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A book review by Steven Wu
December 28, 2001
|Rating: 6 (of 10)|
Athyra is a solid book that avoids much of what I found annoying in the previous Vlad Taltos book, Phoenix: since the story is told from Savn's point of view, Brust avoids much of the flippant, elliptical style that had bothered me so much in previous episodes of Vlad's life. Unfortunately, the dialogue is still annoying, for reasons I can't quite put my finger on. I guess the problem is that Vlad is being too deliberately mysterious, and the characters say "Oh" too many times (as in, "Because I am an assassin." "Oh. Well, what's for dinner?").
The biggest problem with this book, however, is that it's just not exciting. The House of Jhereg is trying to assassinate Vlad: whoopee. Vlad gets injured: whoopee. And so on. I mean, the first book had the advantage of being fresh, so that Vlad's chaotic lifestyle and his arrogant tone was fun. But now it's getting a little tiresome. And Savn, though a goodhearted, well-intentioned boy, is also pretty boring.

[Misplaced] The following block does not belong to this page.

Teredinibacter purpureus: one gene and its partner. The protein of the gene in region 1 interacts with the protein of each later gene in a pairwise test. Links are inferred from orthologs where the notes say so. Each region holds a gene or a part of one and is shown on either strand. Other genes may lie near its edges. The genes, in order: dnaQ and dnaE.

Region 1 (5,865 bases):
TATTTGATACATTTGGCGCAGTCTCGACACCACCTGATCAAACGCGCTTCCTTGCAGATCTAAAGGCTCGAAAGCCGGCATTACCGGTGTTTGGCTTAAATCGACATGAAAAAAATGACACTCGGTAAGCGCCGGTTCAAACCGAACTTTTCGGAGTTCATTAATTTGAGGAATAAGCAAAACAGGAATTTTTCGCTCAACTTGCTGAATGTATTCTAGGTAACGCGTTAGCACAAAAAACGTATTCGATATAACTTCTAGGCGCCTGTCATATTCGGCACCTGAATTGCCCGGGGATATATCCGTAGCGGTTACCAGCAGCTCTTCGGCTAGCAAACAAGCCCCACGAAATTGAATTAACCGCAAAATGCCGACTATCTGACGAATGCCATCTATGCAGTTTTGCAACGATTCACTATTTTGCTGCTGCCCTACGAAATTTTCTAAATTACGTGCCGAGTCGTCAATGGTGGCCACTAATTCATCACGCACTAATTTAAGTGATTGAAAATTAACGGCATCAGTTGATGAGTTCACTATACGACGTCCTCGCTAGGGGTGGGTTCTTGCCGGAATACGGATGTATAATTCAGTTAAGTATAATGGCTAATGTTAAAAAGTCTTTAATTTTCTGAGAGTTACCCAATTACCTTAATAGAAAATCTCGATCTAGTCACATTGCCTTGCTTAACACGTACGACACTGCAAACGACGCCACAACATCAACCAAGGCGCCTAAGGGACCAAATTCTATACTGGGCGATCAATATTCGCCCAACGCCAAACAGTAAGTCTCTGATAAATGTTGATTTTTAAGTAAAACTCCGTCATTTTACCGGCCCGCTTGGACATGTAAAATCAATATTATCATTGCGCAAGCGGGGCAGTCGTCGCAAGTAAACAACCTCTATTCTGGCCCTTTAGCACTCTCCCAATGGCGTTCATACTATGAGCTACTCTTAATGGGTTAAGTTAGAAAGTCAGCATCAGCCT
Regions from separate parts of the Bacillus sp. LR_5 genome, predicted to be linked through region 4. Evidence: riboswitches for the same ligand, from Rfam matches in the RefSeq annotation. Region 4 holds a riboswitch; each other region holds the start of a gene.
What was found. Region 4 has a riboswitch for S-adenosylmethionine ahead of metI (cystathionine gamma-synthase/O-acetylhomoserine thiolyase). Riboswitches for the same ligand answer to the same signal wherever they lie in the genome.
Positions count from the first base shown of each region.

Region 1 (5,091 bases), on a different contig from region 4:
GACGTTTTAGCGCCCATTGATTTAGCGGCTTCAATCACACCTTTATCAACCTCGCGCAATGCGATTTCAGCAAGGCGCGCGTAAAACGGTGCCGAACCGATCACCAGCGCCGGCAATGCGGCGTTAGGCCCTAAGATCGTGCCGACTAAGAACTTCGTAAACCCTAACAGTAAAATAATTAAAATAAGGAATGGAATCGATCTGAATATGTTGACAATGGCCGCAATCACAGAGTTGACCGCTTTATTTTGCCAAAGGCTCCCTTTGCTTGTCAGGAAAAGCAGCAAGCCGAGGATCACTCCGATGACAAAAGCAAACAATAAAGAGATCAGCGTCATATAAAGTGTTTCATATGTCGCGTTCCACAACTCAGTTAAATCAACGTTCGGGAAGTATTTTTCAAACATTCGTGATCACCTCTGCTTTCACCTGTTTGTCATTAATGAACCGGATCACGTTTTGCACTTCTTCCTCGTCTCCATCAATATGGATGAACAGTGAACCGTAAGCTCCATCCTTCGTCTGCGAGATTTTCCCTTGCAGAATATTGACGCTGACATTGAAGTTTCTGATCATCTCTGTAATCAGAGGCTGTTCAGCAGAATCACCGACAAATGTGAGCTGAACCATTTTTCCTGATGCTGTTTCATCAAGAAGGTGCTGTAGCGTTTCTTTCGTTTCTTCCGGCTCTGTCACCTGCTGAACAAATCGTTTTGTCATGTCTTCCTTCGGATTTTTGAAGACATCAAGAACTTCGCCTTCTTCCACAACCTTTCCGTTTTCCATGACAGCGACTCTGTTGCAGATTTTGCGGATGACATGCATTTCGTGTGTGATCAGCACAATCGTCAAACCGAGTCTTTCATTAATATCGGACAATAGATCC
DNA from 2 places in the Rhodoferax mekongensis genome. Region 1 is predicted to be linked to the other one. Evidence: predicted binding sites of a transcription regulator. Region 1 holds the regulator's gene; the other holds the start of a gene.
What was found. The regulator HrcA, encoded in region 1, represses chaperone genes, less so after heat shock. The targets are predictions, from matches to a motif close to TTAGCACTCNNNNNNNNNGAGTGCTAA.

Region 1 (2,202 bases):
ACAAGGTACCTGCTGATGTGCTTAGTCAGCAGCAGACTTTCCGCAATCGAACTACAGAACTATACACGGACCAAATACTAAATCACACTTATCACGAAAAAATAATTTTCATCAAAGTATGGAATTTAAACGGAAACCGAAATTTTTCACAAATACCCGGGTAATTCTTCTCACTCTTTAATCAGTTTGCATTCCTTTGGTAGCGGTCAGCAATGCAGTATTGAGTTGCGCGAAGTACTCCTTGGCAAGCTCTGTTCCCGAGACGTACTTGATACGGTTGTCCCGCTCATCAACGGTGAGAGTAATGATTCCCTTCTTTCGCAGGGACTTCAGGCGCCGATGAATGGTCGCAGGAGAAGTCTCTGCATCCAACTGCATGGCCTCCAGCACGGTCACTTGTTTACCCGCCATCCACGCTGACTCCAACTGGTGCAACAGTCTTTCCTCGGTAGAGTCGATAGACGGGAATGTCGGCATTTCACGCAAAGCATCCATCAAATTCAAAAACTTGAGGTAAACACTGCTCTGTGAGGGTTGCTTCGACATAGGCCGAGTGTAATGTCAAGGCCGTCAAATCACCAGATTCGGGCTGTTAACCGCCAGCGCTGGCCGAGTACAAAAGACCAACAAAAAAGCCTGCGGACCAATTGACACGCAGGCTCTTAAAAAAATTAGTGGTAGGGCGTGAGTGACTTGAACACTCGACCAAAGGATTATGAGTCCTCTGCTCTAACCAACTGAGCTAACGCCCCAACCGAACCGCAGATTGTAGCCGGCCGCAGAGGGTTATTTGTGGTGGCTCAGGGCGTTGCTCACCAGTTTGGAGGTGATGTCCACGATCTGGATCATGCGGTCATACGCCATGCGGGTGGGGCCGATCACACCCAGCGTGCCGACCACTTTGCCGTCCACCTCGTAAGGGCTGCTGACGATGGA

The problem I'm having with the series as a whole is that it's becoming a very thin kind of fantasy. The first book hinted at all sorts of depth in the fantasy world, and I smiled every time Brust slipped in yet another surprising detail about Vlad's world. But the world stopped being surprising, or even interesting, a couple of books ago, and Brust has done little to reacquaint me with the wonder of this world.
Actually, Athyra is the first Vlad Taltos book that's clearly not standalone: the sequel, Orca follows directly after this one. Maybe things will get better. Maybe not. Then again, these books seriously do take me only three or four hours to read, so I might as well persevere until the end.
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